The French were the first Europeans to explore the Niagara Region and Old Fort Niagara highlights this early history with two days of living history programs and demonstrations. On Friday, November 3, the fort will welcome over 400 French and Social Studies students for a day of educational programs.
Students will rotate among 20 learning stations that illustrate French music, architecture, trade, military life and relationships with Native people. Friday’s programs are conducted in cooperation with the Western New York Chapter of the American Association of Teachers of French.
The program continues on Saturday, November 4 with programs for the public. New this year will be reenactors portraying René-Robert Cavelier, Sieur de La Salle and his party of explorers from the 1670s and 1680s. Other demonstrations will include the fur trade, mounting the guard, winter travel, foodways, religion, Native American diplomacy, songs and stories, French frontier architecture, clothing, swordsmanship, glass manufacture, surveying and gunsmithing.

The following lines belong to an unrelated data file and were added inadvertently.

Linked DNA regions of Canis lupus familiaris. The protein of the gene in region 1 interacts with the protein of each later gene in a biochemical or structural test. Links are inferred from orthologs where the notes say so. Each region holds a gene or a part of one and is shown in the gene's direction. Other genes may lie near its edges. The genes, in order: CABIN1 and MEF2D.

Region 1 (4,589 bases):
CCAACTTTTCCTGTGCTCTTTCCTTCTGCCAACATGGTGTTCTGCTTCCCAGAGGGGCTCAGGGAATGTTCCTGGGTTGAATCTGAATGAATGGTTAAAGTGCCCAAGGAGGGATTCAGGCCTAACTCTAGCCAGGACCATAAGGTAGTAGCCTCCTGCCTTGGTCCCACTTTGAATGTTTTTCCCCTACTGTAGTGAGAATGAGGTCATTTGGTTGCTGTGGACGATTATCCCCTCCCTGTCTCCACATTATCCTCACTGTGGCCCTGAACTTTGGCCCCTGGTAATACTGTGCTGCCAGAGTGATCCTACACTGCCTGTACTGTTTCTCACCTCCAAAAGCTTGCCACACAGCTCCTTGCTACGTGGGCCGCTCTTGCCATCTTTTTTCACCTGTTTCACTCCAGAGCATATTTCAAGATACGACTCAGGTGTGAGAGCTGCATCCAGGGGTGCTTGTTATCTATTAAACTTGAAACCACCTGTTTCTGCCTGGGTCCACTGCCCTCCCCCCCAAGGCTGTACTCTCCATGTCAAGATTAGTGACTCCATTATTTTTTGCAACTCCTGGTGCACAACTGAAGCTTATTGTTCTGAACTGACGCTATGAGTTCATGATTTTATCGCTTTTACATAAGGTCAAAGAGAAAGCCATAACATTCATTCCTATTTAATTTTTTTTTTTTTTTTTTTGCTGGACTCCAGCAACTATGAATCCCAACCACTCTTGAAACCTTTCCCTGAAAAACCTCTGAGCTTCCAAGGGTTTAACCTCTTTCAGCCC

Visitors will have the opportunity to take part in hands-on programs like mounting the guard, military drill and singing a French song from the eighteenth century. The fort also presents its popular musket and artillery demonstrations throughout the day.
The first documented French presence at Niagara came in 1669. After two short-lived attempts to fortify the mouth of the river in 1679 and 1687, French engineers and workers erected a permanent structure known today as the French Castle in 1726. The French controlled Fort Niagara until 1759 when British and New York provincial forces, aided by nearly 1,000 Haudenosaunee allies, captured the fort after a 19-day siege.
Although French occupation of the Niagara lasted just 33 years, the early explorers and soldiers left an indelible impression on the Niagara region. From place names like LaSalle to Old Fort Niagara’s original French-built structures, the French left their mark on the area.
Hours for Saturday’s program are from 10:00 a.m. to 4:00 p.m. More information is available by calling (716) 745-7611 or on the fort’s website at www.oldfortniagara.org